Tuesday, 9 July 2019

Questions (685, 686)

Kathleen Funchion


685. Deputy Kathleen Funchion asked the Minister for Children and Youth Affairs the number of CCS plus services, both community and private, found to be non-compliant due to of the timekeeping rule of her Department; the number of children that have had funding withdrawn as a result of the rule; and the amount of funding withdrawn from these children and or services. [29360/19]

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Kathleen Funchion


686. Deputy Kathleen Funchion asked the Minister for Children and Youth Affairs the amount paid to Pobal to carry out compliance visits to early years services both community and private in the past year. [29361/19]

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Written answers (Question to Children)

I propose to take Questions Nos. 685 and 686 together.

The Deputy will be aware that investment in childcare has increased by an unprecedented 117% over the last four budgets, now totalling €575m per year. Given the large amount of public money that is used in funding these programmes, there needs to be an appropriate level of oversight and accountability. Ensuring that this money is properly accounted for, and that as many children as possible benefit from it, is a core responsibility of the Department of Children and Youth Affairs. Pobal assists the Department in the administration of the funding and in ensuring that services are compliant with the clearly documented rules of the schemes.

 The Public Accounts Committee on June 13 paid significant attention to this matter and highlighted the importance of compliance with scheme rules. The Department of Children and Youth Affairs' approach to compliance, and supporting services, strikes a necessary and appropriate balance. The approach involves setting out the rules for the receipt of State funding, supporting providers to deliver services, and at the same time, the approach offers assurances to the taxpayer that the funding assigned is being spent as it was intended through a strong compliance framework.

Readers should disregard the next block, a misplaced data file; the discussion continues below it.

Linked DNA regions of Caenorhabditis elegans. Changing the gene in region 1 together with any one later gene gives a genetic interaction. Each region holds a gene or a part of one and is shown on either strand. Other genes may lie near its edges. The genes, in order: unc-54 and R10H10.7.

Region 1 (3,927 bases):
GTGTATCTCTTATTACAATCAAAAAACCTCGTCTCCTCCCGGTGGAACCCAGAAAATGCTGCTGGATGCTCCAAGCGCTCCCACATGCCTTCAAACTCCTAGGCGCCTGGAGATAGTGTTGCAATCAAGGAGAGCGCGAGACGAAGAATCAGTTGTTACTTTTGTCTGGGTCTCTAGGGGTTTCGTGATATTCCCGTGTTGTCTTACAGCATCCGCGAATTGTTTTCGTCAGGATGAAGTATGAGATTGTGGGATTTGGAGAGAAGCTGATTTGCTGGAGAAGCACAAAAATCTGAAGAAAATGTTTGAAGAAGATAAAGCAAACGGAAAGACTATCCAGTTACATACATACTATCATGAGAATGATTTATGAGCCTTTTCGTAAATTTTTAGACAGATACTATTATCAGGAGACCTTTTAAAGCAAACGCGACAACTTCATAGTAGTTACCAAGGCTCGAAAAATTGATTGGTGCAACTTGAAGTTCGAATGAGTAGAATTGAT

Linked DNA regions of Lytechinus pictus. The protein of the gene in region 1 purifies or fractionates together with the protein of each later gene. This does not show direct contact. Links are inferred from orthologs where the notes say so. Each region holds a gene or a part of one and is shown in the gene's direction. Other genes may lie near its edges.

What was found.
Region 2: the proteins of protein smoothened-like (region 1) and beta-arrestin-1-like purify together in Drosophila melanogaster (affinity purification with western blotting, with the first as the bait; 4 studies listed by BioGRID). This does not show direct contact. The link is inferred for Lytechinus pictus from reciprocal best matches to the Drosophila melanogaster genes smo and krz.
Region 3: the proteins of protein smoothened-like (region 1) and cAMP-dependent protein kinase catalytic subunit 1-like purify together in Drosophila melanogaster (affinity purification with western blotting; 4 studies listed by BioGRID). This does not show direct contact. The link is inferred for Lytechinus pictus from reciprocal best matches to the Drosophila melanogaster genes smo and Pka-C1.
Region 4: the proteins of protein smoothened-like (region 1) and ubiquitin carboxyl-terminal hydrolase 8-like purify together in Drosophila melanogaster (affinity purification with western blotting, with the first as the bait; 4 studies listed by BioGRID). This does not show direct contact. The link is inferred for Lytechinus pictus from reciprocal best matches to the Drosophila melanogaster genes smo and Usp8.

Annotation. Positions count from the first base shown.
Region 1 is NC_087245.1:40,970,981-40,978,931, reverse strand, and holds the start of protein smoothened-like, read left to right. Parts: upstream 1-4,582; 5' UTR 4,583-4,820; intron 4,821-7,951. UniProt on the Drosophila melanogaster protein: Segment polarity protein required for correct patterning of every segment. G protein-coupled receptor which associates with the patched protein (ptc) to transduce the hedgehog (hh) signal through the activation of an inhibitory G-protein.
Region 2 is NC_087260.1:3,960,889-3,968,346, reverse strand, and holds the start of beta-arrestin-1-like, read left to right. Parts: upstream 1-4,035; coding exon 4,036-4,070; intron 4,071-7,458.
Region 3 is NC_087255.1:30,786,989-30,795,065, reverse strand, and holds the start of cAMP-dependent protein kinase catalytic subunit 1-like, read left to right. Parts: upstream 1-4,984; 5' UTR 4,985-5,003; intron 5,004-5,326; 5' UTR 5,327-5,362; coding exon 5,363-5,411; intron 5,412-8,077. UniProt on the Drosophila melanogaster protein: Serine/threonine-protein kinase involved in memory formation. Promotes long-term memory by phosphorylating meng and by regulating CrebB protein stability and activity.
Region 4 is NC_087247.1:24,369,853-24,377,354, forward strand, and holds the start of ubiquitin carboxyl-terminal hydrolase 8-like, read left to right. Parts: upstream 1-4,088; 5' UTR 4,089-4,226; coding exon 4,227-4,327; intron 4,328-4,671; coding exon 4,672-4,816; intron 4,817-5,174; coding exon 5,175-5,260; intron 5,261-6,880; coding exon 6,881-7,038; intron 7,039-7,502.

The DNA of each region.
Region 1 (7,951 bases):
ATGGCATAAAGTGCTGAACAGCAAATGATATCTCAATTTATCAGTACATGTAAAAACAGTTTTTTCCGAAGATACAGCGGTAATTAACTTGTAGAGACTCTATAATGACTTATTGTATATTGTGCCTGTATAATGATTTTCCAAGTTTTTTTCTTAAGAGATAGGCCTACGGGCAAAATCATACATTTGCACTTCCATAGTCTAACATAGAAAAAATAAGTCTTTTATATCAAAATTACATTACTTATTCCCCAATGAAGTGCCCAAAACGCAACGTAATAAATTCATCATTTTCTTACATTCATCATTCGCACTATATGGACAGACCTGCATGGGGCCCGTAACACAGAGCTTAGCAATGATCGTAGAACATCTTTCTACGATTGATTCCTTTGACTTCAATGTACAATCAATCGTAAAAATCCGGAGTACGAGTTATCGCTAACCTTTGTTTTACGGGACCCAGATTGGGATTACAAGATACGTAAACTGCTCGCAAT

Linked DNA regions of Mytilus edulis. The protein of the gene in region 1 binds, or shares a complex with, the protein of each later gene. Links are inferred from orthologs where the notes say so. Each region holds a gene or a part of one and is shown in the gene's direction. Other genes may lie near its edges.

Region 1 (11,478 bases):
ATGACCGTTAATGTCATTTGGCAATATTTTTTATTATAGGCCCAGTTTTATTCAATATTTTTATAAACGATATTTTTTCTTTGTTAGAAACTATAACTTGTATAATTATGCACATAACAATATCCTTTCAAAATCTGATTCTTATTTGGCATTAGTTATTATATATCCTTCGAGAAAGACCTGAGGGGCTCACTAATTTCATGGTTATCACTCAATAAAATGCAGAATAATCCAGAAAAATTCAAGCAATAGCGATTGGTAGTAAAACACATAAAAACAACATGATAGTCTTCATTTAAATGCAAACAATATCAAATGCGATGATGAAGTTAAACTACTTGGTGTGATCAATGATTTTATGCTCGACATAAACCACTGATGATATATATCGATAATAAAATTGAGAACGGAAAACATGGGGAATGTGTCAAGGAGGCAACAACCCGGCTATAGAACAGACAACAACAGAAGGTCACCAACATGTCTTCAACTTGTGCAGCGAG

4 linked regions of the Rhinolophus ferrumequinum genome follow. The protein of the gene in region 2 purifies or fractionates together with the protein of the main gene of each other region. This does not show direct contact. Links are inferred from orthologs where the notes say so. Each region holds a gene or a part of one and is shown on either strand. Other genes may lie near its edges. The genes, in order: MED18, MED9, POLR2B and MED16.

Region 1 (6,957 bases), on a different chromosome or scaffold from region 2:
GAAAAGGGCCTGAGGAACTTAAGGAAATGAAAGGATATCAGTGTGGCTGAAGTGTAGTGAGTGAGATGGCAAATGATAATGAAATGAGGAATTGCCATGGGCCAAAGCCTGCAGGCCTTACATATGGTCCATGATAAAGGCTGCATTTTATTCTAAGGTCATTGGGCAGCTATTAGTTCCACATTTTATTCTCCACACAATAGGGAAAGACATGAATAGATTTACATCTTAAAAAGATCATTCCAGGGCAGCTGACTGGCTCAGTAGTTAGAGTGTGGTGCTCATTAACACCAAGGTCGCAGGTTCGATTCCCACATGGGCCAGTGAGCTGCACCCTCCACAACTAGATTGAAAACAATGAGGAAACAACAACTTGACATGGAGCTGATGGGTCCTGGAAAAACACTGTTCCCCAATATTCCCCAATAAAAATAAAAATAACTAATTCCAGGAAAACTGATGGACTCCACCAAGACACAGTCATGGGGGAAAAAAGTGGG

A high level of compliance with the rules of the various childcare schemes is vital to maintaining existing investment as well as ensuring future investment. It is a requirement that services operating the early learning and care and school age childcare programmes funded by the Department must be compliant with the ‘Rules for DCYA childcare funding programmes’, which are available on the DCYA website. As stated above, compliance with these Rules is overseen by Pobal on behalf of the Department.

Part of Pobal’s role in overseeing compliance is to carry out unannounced visits to services to check their compliance with programme rules. Subsidies for the Early Learning and Care and School Age childcare programmes are paid based on child attendance, which is a vital governance component of the funding for which my Department is responsible. Where Pobal discover that the actual attendance of a child does not match registrations for that child on Pobal’s Programme Implementation Platform (Pobal's IT system) they will calculate the amount of funding that has been overclaimed. The service will be advised by Pobal to make the necessary corrections to PIP registrations to ensure that the total amount of funding received for the programme year is correct. There is an appropriate amount of flexibility applied to this corrections process and Pobal works with services on a case by case basis. However, the recovery of overclaimed funds is an integral part of ensuring that public money is properly accounted for.